The Elements Of Law, John C. H. Wu 2016 St. John's University School of Law

The Elements Of Law, John C. H. Wu

The Catholic Lawyer

No abstract provided.


The One Exhibition The Roots Of The Lgbt Equality Movement One Magazine & The First Gay Supreme Court Case In U.S. History 1943-1958, Joshua R. Edmundson 2016 California State University - San Bernardino

The One Exhibition The Roots Of The Lgbt Equality Movement One Magazine & The First Gay Supreme Court Case In U.S. History 1943-1958, Joshua R. Edmundson

Electronic Theses, Projects, and Dissertations

The ONE Exhibition explores an era in American history marked by intense government sponsored anti-gay persecution and the genesis of the LGBT equality movement. The study begins during World War II, continues through the McCarthy era and the founding of the nation’s first gay magazine, and ends in 1958 with the first gay Supreme Court case in U.S. history.

Central to the story is ONE The Homosexual Magazine, and its founders, as they embarked on a quest for LGBT equality by establishing the first ongoing nationwide forum for gay people in the U.S., and challenged the government ...


Ab 109 And Its Impact On Prison Overcrowding And Recidivism: A Policy Analysis, Angie Wootton 2016 San Jose State University

Ab 109 And Its Impact On Prison Overcrowding And Recidivism: A Policy Analysis, Angie Wootton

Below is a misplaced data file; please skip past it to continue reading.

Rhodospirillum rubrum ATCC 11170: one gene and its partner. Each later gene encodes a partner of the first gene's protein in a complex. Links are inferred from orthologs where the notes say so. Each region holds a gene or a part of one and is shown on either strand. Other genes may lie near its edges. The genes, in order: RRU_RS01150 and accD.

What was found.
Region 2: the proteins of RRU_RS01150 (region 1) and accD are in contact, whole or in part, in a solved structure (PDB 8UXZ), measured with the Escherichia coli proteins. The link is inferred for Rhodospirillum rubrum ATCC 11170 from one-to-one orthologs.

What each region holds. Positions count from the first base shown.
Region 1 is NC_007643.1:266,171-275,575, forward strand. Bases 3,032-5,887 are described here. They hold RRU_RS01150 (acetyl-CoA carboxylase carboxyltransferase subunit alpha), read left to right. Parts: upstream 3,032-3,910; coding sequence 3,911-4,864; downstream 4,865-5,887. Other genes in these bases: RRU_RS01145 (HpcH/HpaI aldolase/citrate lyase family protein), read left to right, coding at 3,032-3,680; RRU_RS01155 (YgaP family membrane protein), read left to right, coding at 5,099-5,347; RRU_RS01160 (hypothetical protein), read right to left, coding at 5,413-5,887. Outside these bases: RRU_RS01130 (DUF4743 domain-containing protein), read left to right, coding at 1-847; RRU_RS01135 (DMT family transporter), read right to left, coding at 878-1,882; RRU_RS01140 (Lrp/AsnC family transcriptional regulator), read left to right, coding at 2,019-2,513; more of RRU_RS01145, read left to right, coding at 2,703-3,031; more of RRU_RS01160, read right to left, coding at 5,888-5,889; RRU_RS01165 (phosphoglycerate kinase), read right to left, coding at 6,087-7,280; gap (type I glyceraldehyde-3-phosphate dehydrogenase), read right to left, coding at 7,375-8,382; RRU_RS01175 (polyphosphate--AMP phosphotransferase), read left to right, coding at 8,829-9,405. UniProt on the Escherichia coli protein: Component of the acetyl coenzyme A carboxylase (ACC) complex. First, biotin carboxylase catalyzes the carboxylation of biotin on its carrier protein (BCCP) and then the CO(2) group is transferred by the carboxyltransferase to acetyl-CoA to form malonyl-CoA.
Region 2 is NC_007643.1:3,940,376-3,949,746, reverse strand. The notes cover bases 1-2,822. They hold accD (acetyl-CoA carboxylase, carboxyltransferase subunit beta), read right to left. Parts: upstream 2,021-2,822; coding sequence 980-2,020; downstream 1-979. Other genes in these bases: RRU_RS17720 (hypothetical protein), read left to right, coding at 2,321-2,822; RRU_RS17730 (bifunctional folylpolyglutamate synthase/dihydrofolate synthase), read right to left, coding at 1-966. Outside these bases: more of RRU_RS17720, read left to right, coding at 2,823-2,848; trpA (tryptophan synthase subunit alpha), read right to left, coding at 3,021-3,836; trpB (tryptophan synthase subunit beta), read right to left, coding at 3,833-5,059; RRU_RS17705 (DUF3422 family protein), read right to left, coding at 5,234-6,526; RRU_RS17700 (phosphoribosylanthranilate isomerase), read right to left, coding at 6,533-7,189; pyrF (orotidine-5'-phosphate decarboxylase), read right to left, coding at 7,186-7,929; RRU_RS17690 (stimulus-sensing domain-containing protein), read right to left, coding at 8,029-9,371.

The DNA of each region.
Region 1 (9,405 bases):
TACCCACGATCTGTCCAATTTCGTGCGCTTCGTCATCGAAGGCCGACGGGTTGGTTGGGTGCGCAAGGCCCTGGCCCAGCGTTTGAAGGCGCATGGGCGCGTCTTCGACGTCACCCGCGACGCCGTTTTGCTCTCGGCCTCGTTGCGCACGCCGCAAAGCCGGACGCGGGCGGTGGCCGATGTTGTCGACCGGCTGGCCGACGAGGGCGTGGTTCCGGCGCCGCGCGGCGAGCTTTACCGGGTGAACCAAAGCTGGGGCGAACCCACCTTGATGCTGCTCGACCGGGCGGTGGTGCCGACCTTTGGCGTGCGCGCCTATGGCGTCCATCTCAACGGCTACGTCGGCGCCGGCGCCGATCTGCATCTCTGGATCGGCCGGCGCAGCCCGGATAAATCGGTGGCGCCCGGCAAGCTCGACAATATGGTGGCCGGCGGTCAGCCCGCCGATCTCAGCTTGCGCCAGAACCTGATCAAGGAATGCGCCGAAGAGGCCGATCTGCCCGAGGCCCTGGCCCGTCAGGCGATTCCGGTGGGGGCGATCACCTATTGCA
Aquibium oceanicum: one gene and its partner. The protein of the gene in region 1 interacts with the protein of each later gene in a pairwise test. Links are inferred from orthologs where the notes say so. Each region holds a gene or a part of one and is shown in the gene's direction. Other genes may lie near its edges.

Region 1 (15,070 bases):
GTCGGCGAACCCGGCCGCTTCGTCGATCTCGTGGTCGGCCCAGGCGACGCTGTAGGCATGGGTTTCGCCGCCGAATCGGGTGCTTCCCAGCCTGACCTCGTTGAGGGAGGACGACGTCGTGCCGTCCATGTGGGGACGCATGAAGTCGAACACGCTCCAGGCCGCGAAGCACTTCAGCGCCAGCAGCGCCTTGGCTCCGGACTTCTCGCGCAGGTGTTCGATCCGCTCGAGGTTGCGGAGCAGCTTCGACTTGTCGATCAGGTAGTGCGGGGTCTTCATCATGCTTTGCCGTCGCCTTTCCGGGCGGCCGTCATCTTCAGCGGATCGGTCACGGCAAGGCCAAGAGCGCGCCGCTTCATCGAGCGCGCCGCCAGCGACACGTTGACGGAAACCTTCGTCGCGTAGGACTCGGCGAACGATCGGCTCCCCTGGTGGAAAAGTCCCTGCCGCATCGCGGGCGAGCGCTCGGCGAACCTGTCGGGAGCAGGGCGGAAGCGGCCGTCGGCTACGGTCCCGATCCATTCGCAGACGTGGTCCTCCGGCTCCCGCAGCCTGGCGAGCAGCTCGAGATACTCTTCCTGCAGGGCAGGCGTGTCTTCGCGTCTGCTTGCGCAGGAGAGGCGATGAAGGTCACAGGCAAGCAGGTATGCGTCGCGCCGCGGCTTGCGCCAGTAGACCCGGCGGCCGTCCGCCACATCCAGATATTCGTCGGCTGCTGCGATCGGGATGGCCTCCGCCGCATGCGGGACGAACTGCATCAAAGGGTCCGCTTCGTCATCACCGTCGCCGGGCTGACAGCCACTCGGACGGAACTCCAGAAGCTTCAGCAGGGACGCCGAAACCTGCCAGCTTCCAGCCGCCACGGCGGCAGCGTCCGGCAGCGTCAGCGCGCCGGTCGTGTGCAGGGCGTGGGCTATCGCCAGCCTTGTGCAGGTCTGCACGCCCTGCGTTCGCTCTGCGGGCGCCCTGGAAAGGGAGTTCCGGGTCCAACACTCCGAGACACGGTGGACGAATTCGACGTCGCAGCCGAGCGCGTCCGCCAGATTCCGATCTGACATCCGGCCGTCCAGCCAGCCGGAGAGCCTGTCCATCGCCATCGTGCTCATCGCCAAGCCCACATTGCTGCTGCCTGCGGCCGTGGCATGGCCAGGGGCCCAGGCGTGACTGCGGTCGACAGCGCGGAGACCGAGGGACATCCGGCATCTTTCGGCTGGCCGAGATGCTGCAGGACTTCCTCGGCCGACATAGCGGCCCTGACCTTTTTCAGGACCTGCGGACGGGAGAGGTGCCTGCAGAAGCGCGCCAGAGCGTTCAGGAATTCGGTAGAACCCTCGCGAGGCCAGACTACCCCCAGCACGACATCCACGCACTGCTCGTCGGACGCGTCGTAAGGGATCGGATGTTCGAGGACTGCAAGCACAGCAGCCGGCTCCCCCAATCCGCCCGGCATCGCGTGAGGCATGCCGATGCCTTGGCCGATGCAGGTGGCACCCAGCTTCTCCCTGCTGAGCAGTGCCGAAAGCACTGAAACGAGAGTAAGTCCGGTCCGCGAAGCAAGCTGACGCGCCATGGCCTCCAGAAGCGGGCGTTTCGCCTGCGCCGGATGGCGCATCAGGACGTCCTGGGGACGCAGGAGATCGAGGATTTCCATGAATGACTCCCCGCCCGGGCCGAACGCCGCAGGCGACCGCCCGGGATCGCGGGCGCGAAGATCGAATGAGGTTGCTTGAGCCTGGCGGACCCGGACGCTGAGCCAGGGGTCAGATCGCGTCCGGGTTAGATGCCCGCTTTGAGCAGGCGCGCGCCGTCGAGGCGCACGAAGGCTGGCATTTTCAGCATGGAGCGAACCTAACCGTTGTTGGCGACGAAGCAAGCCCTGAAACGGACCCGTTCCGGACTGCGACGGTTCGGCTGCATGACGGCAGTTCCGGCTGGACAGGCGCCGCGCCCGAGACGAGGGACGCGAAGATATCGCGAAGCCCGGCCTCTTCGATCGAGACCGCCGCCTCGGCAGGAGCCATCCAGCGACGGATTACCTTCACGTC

Themis: Research Journal of Justice Studies and Forensic Science

California experienced escalating issues with prison overcrowding from the late 1970s to 2010, as the prison population skyrocketed to unprecedented highs. This article will discuss the problem of prison overcrowding, and one recent policy intervention implemented to decrease overcrowding and offender recidivism rates, the Public Safety Realignment Act (AB 109). After providing background on the Public Safety Realignment Act, this article will analyze the effectiveness of the policy and make recommendations.


Marx At The Gold Coast: Reflections On Teaching And The Confrontation With Ideology, Allan Ardill 2016 Griffith Law School

Marx At The Gold Coast: Reflections On Teaching And The Confrontation With Ideology, Allan Ardill

Class, Race and Corporate Power

This article engages with Marx in Miami and the strategies and pedagogical experiences of teaching Marx and Marxism. It relates the experience of teaching Marxism in a compulsory law course at the Gold Coast, Australia. Marx rarely makes an appearance in law schools and this poses particular challenges when it is taught to politically conservative students. Therefore the article supplies a case for teaching Marx arguing why it is not just appropriate for lawyers but irresponsible to exclude it.


Rape And Sexual Violence: Questionable Inevitability And Moral Responsibility In Armed Conflict, Katherine W. Bogen 2016 Clark University, University of Pittsburgh

Rape And Sexual Violence: Questionable Inevitability And Moral Responsibility In Armed Conflict, Katherine W. Bogen

Scholarly Undergraduate Research Journal at Clark